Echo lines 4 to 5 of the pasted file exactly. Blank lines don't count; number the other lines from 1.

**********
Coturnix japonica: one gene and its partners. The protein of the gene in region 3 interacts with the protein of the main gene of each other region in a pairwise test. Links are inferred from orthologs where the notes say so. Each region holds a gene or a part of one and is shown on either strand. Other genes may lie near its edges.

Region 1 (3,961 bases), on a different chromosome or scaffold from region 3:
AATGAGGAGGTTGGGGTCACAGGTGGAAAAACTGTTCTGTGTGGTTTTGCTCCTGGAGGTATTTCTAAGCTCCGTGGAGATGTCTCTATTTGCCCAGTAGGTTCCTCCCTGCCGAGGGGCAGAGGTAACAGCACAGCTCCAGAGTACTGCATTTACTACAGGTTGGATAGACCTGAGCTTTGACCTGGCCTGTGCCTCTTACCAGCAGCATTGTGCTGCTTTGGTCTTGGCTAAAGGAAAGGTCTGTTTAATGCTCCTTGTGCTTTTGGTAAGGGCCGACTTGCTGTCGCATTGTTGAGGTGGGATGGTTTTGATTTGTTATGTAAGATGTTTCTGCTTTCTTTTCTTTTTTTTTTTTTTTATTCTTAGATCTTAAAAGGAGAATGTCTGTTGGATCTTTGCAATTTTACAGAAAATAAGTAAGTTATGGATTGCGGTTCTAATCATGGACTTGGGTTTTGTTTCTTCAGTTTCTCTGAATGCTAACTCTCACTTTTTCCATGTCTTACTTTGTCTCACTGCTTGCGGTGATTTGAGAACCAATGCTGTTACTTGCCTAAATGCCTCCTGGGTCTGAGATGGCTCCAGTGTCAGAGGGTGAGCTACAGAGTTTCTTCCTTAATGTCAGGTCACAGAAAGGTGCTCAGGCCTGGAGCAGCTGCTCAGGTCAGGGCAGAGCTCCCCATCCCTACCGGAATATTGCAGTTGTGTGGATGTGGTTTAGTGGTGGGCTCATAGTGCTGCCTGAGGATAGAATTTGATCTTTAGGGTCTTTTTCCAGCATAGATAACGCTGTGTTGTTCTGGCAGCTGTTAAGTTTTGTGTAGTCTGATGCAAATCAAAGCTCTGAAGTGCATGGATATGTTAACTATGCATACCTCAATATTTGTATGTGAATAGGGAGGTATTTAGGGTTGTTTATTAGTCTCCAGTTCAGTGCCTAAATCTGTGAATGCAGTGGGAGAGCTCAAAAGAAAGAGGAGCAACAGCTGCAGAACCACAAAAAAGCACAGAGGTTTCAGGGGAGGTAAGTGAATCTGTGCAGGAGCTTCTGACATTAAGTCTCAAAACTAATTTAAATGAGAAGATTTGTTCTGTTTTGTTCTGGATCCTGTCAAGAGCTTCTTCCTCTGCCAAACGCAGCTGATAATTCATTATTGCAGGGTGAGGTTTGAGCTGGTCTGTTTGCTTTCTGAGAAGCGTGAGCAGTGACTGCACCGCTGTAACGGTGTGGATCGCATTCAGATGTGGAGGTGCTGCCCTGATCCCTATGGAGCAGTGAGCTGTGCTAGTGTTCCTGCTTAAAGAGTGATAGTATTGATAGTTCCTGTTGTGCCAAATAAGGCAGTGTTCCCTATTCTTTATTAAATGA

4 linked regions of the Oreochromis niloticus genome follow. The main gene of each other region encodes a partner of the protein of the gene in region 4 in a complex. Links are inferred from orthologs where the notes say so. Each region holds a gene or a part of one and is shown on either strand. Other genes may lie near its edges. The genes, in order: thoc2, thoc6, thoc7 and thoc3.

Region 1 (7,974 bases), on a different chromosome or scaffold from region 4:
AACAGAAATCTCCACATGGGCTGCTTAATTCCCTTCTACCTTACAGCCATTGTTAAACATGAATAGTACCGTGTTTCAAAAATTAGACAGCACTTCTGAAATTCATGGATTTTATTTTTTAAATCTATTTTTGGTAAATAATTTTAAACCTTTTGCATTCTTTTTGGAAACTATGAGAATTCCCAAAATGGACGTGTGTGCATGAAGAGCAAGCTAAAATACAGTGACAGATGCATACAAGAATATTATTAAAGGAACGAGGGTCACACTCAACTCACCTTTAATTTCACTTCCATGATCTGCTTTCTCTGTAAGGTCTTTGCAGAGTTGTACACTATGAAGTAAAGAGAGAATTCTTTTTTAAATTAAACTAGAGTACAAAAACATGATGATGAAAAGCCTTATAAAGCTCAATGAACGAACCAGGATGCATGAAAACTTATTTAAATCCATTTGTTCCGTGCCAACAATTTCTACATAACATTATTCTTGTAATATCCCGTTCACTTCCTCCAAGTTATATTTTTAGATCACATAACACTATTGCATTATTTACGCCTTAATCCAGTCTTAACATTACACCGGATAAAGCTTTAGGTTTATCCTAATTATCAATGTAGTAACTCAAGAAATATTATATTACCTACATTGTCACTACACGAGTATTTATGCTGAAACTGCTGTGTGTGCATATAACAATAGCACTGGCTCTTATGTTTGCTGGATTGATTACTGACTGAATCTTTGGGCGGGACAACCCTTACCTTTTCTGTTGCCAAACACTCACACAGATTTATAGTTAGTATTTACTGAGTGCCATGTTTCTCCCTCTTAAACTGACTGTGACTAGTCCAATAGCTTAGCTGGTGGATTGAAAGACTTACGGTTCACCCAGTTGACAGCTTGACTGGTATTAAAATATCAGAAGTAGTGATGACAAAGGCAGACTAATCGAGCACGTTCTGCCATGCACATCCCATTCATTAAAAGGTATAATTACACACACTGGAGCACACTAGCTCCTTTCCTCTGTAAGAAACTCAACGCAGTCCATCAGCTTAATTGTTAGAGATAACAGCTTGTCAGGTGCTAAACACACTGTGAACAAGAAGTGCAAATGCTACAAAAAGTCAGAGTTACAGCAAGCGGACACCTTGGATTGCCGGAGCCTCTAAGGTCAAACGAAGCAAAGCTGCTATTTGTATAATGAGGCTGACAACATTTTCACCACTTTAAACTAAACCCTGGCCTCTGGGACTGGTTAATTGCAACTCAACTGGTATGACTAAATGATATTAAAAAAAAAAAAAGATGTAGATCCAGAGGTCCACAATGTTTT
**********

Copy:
4 linked regions of the Oreochromis niloticus genome follow. The main gene of each other region encodes a partner of the protein of the gene in region 4 in a complex. Links are inferred from orthologs where the notes say so. Each region holds a gene or a part of one and is shown on either strand. Other genes may lie near its edges. The genes, in order: thoc2, thoc6, thoc7 and thoc3.

Region 1 (7,974 bases), on a different chromosome or scaffold from region 4: